Mayor Mike Rawlings Seeks Investors for Southern Dallas. Why Is That His Job?
Let me role-play this thing. I'm Daddy Jimbucks, sitting on a pile of dough. Maybe I'm looking for an investment. Maybe not. Dallas Mayor Mike Rawlings is in my office pitching a major initiative to create prosperity in southern Dallas on terrain that has been racially segregated, bitterly poor and without benefit of typical American urban infrastructure since the Civil War. Ready? Go.
Why are you in my office?
Oh, you have a story to tell me! Surprise, surprise. Here I am sitting on a mountain of dough, and a guy has a story to tell me.
Well, OK, Mike, I like you, and I know you mean well, so you may begin your story. The first line only, please.
Dallas Mavericks vs. Golden State Warriors
TicketsMon., Oct. 23, 7:30pm
Dallas Mavericks vs. Memphis Grizzlies
TicketsWed., Oct. 25, 7:30pm
PARKING: American Airlines Center - Dallas Mavericks v Memphis
TicketsWed., Oct. 25, 7:30pm
SMU Mustangs Football vs. Tulsa Golden Hurricane Football
TicketsFri., Oct. 27, 8:00pm
You are a salesman by nature and experience, and you have appointed yourself the official No. 1 Super Salesman for southern Dallas, which you think is a business opportunity and not a charity case, and you believe ...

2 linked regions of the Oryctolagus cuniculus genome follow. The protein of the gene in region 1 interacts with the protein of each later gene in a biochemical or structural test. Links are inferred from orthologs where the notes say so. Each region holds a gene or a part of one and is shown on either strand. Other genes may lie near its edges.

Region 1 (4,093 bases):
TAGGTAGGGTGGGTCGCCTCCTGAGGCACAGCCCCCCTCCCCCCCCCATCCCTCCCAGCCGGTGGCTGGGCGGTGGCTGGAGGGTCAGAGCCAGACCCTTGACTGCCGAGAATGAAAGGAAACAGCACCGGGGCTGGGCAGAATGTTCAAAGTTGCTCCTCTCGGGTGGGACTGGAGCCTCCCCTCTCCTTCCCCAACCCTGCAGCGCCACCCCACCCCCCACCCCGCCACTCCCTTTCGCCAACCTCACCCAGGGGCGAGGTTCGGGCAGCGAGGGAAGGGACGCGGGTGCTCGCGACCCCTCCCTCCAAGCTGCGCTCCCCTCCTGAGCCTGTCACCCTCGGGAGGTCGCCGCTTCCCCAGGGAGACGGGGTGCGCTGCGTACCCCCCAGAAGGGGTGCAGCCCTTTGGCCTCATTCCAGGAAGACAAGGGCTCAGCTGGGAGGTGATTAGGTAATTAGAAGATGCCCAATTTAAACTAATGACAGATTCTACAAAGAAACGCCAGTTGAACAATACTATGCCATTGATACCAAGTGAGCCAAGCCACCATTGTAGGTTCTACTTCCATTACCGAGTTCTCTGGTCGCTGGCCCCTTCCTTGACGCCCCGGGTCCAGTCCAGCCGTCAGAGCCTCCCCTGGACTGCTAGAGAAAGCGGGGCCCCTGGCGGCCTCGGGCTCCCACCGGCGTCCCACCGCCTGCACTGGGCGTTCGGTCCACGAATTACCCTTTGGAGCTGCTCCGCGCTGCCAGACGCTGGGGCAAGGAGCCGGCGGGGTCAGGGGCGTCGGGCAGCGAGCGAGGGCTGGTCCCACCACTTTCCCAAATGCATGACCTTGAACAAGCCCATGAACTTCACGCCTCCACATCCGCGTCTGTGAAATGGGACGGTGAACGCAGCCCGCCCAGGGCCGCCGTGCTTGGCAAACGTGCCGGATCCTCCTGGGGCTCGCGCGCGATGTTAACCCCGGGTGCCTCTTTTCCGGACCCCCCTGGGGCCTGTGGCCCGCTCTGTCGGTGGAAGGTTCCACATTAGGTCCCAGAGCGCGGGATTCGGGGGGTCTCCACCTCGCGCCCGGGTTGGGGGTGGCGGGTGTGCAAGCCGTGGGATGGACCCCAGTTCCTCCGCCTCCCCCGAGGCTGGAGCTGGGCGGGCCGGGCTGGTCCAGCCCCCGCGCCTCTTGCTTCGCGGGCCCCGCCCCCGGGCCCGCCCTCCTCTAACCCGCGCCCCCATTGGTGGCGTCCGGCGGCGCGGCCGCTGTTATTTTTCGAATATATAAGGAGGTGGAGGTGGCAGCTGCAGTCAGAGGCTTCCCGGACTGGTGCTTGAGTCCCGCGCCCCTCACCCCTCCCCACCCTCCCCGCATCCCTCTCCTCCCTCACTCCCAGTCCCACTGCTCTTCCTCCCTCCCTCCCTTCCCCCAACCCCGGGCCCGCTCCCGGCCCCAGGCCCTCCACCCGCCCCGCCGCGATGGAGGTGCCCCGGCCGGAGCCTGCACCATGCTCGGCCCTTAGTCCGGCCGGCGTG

Mike. Mike. Stop. I want to save us a little time. I have a question. Why are you here?
Photo by Anna Merlan
No, I get all that about the super salesman and the charity and the opportunity. I speak English, Mike. That's not my question. My question is: Why are you here telling me about southern Dallas? Where are the southern Dallas guys?
You're a rich white guy, Mike. The southern Dallas guys are black and Hispanic, and I believe they are not rich.
Before I put my money in southern Dallas, Mike, I want to see those guys out front selling their deal to me. For one thing, I have some questions for them.
Sure, I'll tell you my questions. You want me to invest my money in southern Dallas, but the way this works, you have to invest your money as a city too. I want to see some skin in the game, and I also just need great big fat water pipes and sewer pipes. I need roads and bridges, Mike. Roads and bridges. Those suckers don't grow on trees.
What? You're going to do all that for me? You are? Roads and bridges? You? Mike, wait. Did you see that high school kid out front when you came in? She's my granddaughter. She's a student at Woodrow. Thank you.
That's supposed to be her summer job, sitting out there. She spends most of her time on her telephone "tweedling" or some shit I don't even want to know about.
Before you came in, I asked her if she might have time in her busy day of tweedling to Google something for me. I asked her to Google "southern Dallas roads and bridges." You know what came up? The fourth item down on Google, Mike.
Mike, I know who John Wiley Price is. He's the longest-standing, most powerful elected official in southern Dallas. As Dallas County commissioner for that district, he has more power and purse strings over roads, bridges and water pipes for southern Dallas than any other living human being.